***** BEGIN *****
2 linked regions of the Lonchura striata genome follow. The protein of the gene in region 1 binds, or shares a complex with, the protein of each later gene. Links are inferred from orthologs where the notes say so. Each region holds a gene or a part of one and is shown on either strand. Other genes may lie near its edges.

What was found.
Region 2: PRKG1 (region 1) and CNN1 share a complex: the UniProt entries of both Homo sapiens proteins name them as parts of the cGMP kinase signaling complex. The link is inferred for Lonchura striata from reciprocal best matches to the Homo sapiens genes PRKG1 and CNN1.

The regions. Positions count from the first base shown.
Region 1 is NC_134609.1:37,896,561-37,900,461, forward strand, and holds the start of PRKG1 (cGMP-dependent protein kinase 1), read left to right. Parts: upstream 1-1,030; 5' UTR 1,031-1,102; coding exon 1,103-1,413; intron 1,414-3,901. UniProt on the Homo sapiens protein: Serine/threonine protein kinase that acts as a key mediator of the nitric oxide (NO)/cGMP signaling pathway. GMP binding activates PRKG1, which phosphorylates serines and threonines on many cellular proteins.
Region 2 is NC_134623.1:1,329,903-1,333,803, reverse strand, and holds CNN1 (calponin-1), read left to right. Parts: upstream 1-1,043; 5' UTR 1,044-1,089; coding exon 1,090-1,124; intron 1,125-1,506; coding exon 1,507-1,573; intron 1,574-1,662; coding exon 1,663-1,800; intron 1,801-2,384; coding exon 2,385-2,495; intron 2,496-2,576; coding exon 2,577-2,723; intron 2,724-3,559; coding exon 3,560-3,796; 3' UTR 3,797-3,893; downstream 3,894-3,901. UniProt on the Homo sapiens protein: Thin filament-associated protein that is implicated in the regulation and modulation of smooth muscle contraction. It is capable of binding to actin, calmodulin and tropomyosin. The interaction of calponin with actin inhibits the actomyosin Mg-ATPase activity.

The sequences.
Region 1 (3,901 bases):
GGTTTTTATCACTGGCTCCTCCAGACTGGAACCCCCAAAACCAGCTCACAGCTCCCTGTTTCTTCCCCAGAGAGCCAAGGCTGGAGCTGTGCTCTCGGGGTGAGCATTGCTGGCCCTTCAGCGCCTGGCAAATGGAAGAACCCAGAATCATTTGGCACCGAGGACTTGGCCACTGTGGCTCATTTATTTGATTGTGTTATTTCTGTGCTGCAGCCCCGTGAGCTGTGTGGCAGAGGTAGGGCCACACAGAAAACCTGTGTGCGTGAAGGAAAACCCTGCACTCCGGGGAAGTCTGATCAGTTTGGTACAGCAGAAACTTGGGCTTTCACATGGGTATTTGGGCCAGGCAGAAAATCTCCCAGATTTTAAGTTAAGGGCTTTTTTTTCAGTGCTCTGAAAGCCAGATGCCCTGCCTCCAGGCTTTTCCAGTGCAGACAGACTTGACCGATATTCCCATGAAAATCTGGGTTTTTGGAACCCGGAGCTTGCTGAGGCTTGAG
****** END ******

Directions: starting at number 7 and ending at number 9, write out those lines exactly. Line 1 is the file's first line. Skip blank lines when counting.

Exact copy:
The sequences.
Region 1 (3,901 bases):
GGTTTTTATCACTGGCTCCTCCAGACTGGAACCCCCAAAACCAGCTCACAGCTCCCTGTTTCTTCCCCAGAGAGCCAAGGCTGGAGCTGTGCTCTCGGGGTGAGCATTGCTGGCCCTTCAGCGCCTGGCAAATGGAAGAACCCAGAATCATTTGGCACCGAGGACTTGGCCACTGTGGCTCATTTATTTGATTGTGTTATTTCTGTGCTGCAGCCCCGTGAGCTGTGTGGCAGAGGTAGGGCCACACAGAAAACCTGTGTGCGTGAAGGAAAACCCTGCACTCCGGGGAAGTCTGATCAGTTTGGTACAGCAGAAACTTGGGCTTTCACATGGGTATTTGGGCCAGGCAGAAAATCTCCCAGATTTTAAGTTAAGGGCTTTTTTTTCAGTGCTCTGAAAGCCAGATGCCCTGCCTCCAGGCTTTTCCAGTGCAGACAGACTTGACCGATATTCCCATGAAAATCTGGGTTTTTGGAACCCGGAGCTTGCTGAGGCTTGAG